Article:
Christmas in New York City
Yesterday I drove down to New York to spend Christmas at my brother's. This involves no hardship whatsoever, except perhaps for the tedious drive itself. There's a bunch of parties, a great deal of fabulous food (each day spent there is good for a net gain of approximately two pounds), and much conversation. Oh, and probably a couple of presents as well, but that's exceedingly secondary.
I've written before about the fact that I'm "in transition"--thinkng about moving--and that I don't really have a single city that I consider home. You'd think that New York, the place I grew up, would fit the bill. But it doesn't. Oh, it's familiar, all right. But even when I was a child and teenager here (I left at seventeen, never to return except for visits), it didn't feel all that "homey" to me. Too overwhelming, too uncaring, so huge that to traverse it took hours. No. I always knew I'd leave as soon as I got the chance. And I did.
But still, but still...when I drive in on a clear night, as I did yesterday, and see that skyline suddenly loom in the distance to the right of me (I come in over the Bronx-Whitestone bridge and then onto the Brookly Queens Expressway), it's not only an impressive sight, it's an iconic one, as well.
Somehow New York has become the American city. That feeling has only been accentuated, post-9/11. It's the biggest, the best, the everythingest, "if I can make it there I'll make it anywhere." LA may be a great big freeway (I've lived there, too, and I can attest to that), but New York is just great and big.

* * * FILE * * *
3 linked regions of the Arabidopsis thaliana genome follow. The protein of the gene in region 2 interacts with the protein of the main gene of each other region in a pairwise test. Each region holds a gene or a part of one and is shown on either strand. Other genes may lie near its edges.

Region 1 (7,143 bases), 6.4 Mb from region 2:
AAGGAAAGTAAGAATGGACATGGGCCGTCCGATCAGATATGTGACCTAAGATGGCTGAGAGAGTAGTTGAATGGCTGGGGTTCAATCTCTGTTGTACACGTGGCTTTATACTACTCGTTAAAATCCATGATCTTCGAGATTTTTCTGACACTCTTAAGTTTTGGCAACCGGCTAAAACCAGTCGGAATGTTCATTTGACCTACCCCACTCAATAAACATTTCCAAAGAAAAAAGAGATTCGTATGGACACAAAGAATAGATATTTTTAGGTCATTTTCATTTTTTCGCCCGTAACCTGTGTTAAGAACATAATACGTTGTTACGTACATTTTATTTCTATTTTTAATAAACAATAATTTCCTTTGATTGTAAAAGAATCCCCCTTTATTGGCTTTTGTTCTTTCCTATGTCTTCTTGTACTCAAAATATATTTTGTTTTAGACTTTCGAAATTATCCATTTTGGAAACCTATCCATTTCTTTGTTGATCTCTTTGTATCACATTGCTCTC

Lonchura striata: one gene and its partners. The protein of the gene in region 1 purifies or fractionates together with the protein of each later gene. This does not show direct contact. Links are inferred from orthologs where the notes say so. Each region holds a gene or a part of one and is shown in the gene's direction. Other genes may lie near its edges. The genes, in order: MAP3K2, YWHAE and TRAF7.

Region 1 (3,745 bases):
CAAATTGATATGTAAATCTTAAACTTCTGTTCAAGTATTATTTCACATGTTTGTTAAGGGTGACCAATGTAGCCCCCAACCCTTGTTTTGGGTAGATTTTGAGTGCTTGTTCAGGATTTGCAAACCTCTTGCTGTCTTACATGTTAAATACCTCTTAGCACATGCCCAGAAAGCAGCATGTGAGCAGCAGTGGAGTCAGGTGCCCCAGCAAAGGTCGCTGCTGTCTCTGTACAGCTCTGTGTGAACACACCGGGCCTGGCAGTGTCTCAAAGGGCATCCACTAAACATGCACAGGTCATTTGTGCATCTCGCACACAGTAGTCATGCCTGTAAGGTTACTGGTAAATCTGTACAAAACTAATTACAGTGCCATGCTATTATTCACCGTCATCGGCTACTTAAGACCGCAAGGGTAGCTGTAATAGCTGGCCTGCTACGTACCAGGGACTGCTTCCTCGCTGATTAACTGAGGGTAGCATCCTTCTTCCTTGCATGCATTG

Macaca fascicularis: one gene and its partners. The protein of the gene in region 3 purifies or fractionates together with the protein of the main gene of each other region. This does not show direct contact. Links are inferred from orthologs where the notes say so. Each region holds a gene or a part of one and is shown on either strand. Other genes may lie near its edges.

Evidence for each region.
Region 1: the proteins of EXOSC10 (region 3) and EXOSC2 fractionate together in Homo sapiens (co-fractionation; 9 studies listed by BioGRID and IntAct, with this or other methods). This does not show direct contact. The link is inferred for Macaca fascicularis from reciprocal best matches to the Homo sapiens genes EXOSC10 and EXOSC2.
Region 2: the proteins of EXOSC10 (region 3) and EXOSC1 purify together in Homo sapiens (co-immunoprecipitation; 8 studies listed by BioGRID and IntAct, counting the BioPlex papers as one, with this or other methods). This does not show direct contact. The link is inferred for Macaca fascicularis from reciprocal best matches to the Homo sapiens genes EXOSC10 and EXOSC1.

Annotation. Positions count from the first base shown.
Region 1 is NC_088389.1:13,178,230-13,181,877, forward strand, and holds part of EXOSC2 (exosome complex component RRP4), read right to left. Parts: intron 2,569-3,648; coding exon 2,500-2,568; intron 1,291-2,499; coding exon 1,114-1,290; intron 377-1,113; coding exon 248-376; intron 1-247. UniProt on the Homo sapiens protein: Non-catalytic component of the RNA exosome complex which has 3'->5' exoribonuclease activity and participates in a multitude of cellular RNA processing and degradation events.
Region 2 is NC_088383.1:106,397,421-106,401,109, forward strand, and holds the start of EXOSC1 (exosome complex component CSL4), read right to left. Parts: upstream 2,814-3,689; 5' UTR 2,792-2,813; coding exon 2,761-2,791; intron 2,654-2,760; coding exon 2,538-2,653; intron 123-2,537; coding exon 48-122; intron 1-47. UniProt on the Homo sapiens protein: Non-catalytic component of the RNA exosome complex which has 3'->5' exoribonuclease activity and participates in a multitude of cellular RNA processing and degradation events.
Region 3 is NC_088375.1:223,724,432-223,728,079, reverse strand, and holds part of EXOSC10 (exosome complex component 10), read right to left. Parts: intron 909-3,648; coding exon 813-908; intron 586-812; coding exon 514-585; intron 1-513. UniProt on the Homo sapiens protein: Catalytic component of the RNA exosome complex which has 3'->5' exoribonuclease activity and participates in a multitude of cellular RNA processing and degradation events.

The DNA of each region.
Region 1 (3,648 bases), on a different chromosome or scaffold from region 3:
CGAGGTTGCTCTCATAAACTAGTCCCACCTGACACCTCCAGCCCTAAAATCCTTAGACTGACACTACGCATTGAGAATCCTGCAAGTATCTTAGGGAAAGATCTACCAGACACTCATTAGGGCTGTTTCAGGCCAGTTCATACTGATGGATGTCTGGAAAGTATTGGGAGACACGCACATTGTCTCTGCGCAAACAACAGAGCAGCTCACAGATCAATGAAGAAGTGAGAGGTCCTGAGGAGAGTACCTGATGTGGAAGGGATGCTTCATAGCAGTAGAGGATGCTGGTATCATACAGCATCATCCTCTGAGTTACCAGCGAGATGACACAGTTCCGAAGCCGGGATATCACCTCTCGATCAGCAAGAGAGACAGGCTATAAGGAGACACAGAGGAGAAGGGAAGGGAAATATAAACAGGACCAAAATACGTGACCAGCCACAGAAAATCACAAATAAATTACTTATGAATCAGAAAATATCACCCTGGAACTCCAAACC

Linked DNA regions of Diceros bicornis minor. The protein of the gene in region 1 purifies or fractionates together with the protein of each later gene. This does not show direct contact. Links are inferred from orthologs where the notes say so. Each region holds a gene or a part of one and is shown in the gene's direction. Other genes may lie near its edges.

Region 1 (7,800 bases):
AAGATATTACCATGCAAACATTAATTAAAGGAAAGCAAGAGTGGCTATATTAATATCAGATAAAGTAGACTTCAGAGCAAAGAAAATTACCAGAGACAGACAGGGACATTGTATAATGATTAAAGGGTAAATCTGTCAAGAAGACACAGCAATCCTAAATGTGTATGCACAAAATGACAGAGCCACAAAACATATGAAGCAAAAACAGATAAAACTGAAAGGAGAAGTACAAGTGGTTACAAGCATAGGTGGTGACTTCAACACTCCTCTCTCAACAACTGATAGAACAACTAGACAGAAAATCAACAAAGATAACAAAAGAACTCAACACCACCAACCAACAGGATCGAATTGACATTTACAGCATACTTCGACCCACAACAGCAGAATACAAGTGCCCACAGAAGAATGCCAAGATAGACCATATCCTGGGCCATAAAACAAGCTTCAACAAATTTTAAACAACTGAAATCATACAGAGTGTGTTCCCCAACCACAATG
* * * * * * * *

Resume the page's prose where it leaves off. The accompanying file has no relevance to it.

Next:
And beautiful. In recent decades New York has lit itself far more colorfully than it ever did in my youth, the tops of the skyscrapers (particularly the Empire State building) sporting seasonal red and green lights, makng the skyline look from far away (as I saw it last night) like a string of sparkling jewels, diamonds and emeralds and rubies. New York at Christmastime was always a very special place, anyway, with the tree at Rockefeller Center, and the skaters, and the elaborate store windows, and the tempting smell of roasting chestnuts.
The temperature was in the mid-50s yesterday and the same today, however; not so very Christmasy. In fact, we've only had one or two days of cold so far this winter. So I feel a bit as though I've been transported to the Carolinas or thereabouts rather than New York City. That's better, though, than the Christmases I spent in Los Angeles, where the holiday decorations always looked oddly out of place no matter how elaborate they might be.
In contrast, where I live it usually looks like a Currier and Ives print around this time. Although the lack of snow this year makes it a little less perfect, visually, it's still the qunitessential Christmas scene (wish I'd had the prescience to have taken some photos to post here, but I didn't, and a search didn't reveal any of the sort I'm seeking). In New England the most popular type of house decoration is minimalist: a single candle (electric, for safety's sake) in each window--classic and simple, and lovely in an old colonial home or antique cape.
And now I'm going to be out enjoying this beautiful day--and the first party. I hope you do the same, wherever you are, whatever the weather and whatever the scene.